Knowledge regarding the dynamics of the COVID-19 pandemic is of great importance and urgency to governments around the world. Key decisions, with significant economic consequence, are strongly influenced by epidemiological forecasting models, and the spread-modifying factors associated with the physical environment must be accounted for in these forecasts. In the context of known inter-personal transmission mechanisms, among susceptible individuals, in the current wave of the pandemic, how environmental factors should be incorporated into epidemiological models and scenarios remains contested. Early analyses of environmental associations with case increase rates, total case counts, and mortality rates from COVID-19 have yielded mixed and inconclusive results. This can be attributed to a combination of a short data record, limitations in the quality and interpretability of case data, varying methodological approaches, the rapid expansion of the novel disease across the globe, in susceptible populations, the complexity of identifying and disentangling environmental drivers from other factors, and the fact that no country has yet experienced a full year of climate seasonal variation while exposed to SARS-COV-2.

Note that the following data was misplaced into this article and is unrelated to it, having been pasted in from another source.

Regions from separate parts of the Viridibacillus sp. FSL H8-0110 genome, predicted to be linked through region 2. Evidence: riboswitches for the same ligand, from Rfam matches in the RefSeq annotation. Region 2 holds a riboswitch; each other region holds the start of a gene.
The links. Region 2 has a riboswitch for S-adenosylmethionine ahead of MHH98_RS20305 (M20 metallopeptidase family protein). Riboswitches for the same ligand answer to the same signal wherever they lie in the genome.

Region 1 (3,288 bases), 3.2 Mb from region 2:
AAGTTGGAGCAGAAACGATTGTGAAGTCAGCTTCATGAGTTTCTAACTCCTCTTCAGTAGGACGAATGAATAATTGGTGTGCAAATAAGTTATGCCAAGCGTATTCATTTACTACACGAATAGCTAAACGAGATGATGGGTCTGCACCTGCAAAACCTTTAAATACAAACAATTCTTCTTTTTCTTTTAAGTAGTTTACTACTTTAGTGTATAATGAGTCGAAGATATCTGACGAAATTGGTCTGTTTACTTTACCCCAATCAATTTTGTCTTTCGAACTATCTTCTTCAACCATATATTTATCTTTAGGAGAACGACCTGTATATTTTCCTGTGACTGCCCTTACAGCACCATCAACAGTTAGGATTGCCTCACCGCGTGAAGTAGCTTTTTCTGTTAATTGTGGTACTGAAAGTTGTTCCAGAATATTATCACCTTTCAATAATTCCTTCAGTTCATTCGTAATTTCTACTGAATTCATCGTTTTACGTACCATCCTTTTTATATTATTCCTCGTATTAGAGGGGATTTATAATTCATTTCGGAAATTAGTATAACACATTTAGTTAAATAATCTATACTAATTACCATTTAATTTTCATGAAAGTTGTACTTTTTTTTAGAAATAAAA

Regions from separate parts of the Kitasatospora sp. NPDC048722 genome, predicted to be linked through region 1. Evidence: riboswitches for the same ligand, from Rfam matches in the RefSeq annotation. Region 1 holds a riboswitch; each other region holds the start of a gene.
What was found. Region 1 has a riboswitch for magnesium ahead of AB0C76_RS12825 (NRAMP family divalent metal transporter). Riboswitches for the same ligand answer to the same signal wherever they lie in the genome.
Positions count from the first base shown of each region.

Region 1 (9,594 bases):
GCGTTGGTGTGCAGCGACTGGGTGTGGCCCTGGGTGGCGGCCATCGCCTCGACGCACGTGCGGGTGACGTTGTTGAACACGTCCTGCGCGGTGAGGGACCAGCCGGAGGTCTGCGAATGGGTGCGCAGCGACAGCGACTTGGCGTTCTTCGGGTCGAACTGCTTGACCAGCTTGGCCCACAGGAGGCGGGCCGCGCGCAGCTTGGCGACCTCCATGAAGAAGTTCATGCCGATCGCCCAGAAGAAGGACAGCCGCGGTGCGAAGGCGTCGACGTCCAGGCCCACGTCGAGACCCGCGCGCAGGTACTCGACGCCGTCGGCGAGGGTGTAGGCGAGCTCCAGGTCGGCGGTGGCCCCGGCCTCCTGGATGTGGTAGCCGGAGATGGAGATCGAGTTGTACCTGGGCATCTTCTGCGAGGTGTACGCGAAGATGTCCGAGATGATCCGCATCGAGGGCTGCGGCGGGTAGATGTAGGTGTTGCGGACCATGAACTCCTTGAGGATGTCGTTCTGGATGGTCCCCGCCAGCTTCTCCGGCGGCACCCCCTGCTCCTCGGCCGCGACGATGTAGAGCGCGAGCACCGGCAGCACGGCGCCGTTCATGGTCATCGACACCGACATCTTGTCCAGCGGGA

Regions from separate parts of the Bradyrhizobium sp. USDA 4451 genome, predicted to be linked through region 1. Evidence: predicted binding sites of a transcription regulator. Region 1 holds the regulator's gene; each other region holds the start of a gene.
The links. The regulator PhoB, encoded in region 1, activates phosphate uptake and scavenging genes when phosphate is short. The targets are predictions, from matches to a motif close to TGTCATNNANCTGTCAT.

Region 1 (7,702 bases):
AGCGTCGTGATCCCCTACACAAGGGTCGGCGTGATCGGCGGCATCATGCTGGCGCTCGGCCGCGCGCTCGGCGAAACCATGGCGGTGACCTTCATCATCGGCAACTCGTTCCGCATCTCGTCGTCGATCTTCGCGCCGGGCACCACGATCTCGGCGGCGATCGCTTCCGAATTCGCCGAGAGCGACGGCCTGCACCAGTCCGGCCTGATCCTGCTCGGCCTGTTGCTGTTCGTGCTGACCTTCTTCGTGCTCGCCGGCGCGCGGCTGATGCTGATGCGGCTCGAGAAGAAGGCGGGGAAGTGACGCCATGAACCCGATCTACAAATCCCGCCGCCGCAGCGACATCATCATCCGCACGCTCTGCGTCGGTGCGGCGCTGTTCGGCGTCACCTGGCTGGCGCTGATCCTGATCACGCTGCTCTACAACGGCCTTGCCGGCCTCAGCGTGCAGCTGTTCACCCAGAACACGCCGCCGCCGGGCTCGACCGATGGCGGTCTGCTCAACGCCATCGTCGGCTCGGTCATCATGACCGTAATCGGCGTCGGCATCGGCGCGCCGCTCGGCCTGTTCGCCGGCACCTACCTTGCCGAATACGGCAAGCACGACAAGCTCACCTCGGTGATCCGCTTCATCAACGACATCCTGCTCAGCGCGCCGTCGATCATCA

The disease originally manifested in the Northern Hemisphere in early to mid-winter, in places with temperate climates, and spread east and west in an initially quite narrow climate band. This could reflect a climate sensitivity, but could just as plausibly reflect trade and human movement patterns. Indeed, some countries currently facing the highest COVID-19 burdens are located in the tropics and subtropics.
Numerous studies have been released (many not yet peer-reviewed), on this and related topics and hence there is a substantial amount of un-tested information available and a great deal of uncertainty around this issue. Some organizations have commenced with the production of operational data and information, including environmentally-informed forecasts. In this context, there is strong risk of misinterpretation and misleading application in public policy. The fastest way both to filter through this information, and to deal with the uncertainty in this regard, will be to bring the appropriate experts together in a meeting to consider and interrogate the evidence and agree on a common way forward.